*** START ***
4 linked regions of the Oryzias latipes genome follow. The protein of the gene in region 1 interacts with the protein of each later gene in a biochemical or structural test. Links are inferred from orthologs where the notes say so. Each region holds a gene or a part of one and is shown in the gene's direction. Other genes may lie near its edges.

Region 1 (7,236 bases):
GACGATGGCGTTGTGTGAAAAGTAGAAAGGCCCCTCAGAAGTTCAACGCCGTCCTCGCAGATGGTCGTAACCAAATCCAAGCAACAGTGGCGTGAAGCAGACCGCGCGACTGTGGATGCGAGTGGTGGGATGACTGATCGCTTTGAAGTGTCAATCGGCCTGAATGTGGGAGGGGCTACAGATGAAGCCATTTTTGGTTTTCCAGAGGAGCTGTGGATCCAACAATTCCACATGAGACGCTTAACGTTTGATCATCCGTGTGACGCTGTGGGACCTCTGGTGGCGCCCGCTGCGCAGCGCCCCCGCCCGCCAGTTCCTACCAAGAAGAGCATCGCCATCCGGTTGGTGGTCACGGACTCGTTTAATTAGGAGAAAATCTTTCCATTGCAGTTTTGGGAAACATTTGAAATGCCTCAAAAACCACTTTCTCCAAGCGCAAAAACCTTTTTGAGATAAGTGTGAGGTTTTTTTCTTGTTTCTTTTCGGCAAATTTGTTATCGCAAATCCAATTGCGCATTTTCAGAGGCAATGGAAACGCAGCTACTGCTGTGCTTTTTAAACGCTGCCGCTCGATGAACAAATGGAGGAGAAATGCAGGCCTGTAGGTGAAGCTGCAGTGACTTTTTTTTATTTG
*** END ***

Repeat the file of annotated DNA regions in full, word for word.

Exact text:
4 linked regions of the Oryzias latipes genome follow. The protein of the gene in region 1 interacts with the protein of each later gene in a biochemical or structural test. Links are inferred from orthologs where the notes say so. Each region holds a gene or a part of one and is shown in the gene's direction. Other genes may lie near its edges.

Region 1 (7,236 bases):
GACGATGGCGTTGTGTGAAAAGTAGAAAGGCCCCTCAGAAGTTCAACGCCGTCCTCGCAGATGGTCGTAACCAAATCCAAGCAACAGTGGCGTGAAGCAGACCGCGCGACTGTGGATGCGAGTGGTGGGATGACTGATCGCTTTGAAGTGTCAATCGGCCTGAATGTGGGAGGGGCTACAGATGAAGCCATTTTTGGTTTTCCAGAGGAGCTGTGGATCCAACAATTCCACATGAGACGCTTAACGTTTGATCATCCGTGTGACGCTGTGGGACCTCTGGTGGCGCCCGCTGCGCAGCGCCCCCGCCCGCCAGTTCCTACCAAGAAGAGCATCGCCATCCGGTTGGTGGTCACGGACTCGTTTAATTAGGAGAAAATCTTTCCATTGCAGTTTTGGGAAACATTTGAAATGCCTCAAAAACCACTTTCTCCAAGCGCAAAAACCTTTTTGAGATAAGTGTGAGGTTTTTTTCTTGTTTCTTTTCGGCAAATTTGTTATCGCAAATCCAATTGCGCATTTTCAGAGGCAATGGAAACGCAGCTACTGCTGTGCTTTTTAAACGCTGCCGCTCGATGAACAAATGGAGGAGAAATGCAGGCCTGTAGGTGAAGCTGCAGTGACTTTTTTTTATTTG